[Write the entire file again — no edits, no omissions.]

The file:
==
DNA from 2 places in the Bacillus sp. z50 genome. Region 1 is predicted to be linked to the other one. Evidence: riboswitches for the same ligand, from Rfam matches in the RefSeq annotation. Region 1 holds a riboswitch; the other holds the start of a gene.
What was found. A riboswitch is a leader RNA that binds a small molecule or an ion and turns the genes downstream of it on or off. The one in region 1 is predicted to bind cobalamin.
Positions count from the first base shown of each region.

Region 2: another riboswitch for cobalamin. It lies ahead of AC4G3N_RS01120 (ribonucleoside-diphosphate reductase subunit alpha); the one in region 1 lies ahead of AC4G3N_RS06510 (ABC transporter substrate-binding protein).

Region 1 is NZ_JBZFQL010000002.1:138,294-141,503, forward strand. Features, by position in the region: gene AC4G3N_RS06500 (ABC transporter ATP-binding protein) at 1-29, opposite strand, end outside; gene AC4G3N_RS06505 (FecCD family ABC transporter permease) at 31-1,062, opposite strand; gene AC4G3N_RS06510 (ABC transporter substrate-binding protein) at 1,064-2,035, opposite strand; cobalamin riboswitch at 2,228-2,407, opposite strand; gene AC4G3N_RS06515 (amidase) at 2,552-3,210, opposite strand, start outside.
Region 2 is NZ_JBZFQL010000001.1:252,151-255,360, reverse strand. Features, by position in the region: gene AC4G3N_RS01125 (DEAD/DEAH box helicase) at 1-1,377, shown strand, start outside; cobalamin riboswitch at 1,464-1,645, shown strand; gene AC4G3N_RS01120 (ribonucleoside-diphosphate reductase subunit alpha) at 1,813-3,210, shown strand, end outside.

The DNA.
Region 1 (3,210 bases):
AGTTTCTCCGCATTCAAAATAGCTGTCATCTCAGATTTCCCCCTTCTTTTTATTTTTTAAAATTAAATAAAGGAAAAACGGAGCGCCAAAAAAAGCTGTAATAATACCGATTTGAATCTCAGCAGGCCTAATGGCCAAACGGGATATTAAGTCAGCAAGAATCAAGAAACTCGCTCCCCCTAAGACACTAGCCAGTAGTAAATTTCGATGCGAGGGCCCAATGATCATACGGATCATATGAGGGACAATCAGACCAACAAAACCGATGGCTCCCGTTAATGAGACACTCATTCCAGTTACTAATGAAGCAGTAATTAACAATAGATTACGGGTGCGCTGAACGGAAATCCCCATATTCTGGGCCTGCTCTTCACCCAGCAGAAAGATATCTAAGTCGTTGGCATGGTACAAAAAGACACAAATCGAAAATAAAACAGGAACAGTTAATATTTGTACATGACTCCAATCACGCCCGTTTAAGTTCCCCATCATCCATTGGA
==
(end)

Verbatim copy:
DNA from 2 places in the Bacillus sp. z50 genome. Region 1 is predicted to be linked to the other one. Evidence: riboswitches for the same ligand, from Rfam matches in the RefSeq annotation. Region 1 holds a riboswitch; the other holds the start of a gene.
What was found. A riboswitch is a leader RNA that binds a small molecule or an ion and turns the genes downstream of it on or off. The one in region 1 is predicted to bind cobalamin.
Positions count from the first base shown of each region.

Region 2: another riboswitch for cobalamin. It lies ahead of AC4G3N_RS01120 (ribonucleoside-diphosphate reductase subunit alpha); the one in region 1 lies ahead of AC4G3N_RS06510 (ABC transporter substrate-binding protein).

Region 1 is NZ_JBZFQL010000002.1:138,294-141,503, forward strand. Features, by position in the region: gene AC4G3N_RS06500 (ABC transporter ATP-binding protein) at 1-29, opposite strand, end outside; gene AC4G3N_RS06505 (FecCD family ABC transporter permease) at 31-1,062, opposite strand; gene AC4G3N_RS06510 (ABC transporter substrate-binding protein) at 1,064-2,035, opposite strand; cobalamin riboswitch at 2,228-2,407, opposite strand; gene AC4G3N_RS06515 (amidase) at 2,552-3,210, opposite strand, start outside.
Region 2 is NZ_JBZFQL010000001.1:252,151-255,360, reverse strand. Features, by position in the region: gene AC4G3N_RS01125 (DEAD/DEAH box helicase) at 1-1,377, shown strand, start outside; cobalamin riboswitch at 1,464-1,645, shown strand; gene AC4G3N_RS01120 (ribonucleoside-diphosphate reductase subunit alpha) at 1,813-3,210, shown strand, end outside.

The DNA.
Region 1 (3,210 bases):
AGTTTCTCCGCATTCAAAATAGCTGTCATCTCAGATTTCCCCCTTCTTTTTATTTTTTAAAATTAAATAAAGGAAAAACGGAGCGCCAAAAAAAGCTGTAATAATACCGATTTGAATCTCAGCAGGCCTAATGGCCAAACGGGATATTAAGTCAGCAAGAATCAAGAAACTCGCTCCCCCTAAGACACTAGCCAGTAGTAAATTTCGATGCGAGGGCCCAATGATCATACGGATCATATGAGGGACAATCAGACCAACAAAACCGATGGCTCCCGTTAATGAGACACTCATTCCAGTTACTAATGAAGCAGTAATTAACAATAGATTACGGGTGCGCTGAACGGAAATCCCCATATTCTGGGCCTGCTCTTCACCCAGCAGAAAGATATCTAAGTCGTTGGCATGGTACAAAAAGACACAAATCGAAAATAAAACAGGAACAGTTAATATTTGTACATGACTCCAATCACGCCCGTTTAAGTTCCCCATCATCCATTGGA